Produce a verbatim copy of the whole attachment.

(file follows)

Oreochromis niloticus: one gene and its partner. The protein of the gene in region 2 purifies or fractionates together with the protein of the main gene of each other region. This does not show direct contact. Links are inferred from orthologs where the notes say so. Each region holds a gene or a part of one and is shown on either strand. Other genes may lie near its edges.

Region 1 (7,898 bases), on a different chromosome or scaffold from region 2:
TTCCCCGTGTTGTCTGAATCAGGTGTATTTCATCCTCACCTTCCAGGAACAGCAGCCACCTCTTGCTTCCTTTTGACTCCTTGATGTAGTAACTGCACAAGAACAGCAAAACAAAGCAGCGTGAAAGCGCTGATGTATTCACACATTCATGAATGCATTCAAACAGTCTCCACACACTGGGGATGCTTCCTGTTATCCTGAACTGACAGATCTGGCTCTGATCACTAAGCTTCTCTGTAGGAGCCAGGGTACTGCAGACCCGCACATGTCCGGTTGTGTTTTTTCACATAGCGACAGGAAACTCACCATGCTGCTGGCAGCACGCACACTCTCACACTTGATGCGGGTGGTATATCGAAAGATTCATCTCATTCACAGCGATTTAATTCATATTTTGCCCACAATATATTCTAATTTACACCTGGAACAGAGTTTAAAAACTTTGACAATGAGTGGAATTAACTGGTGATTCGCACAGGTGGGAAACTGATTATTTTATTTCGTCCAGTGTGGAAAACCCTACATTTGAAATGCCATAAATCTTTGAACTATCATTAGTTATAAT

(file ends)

Oreochromis niloticus: one gene and its partner. The protein of the gene in region 2 purifies or fractionates together with the protein of the main gene of each other region. This does not show direct contact. Links are inferred from orthologs where the notes say so. Each region holds a gene or a part of one and is shown on either strand. Other genes may lie near its edges.

Region 1 (7,898 bases), on a different chromosome or scaffold from region 2:
TTCCCCGTGTTGTCTGAATCAGGTGTATTTCATCCTCACCTTCCAGGAACAGCAGCCACCTCTTGCTTCCTTTTGACTCCTTGATGTAGTAACTGCACAAGAACAGCAAAACAAAGCAGCGTGAAAGCGCTGATGTATTCACACATTCATGAATGCATTCAAACAGTCTCCACACACTGGGGATGCTTCCTGTTATCCTGAACTGACAGATCTGGCTCTGATCACTAAGCTTCTCTGTAGGAGCCAGGGTACTGCAGACCCGCACATGTCCGGTTGTGTTTTTTCACATAGCGACAGGAAACTCACCATGCTGCTGGCAGCACGCACACTCTCACACTTGATGCGGGTGGTATATCGAAAGATTCATCTCATTCACAGCGATTTAATTCATATTTTGCCCACAATATATTCTAATTTACACCTGGAACAGAGTTTAAAAACTTTGACAATGAGTGGAATTAACTGGTGATTCGCACAGGTGGGAAACTGATTATTTTATTTCGTCCAGTGTGGAAAACCCTACATTTGAAATGCCATAAATCTTTGAACTATCATTAGTTATAAT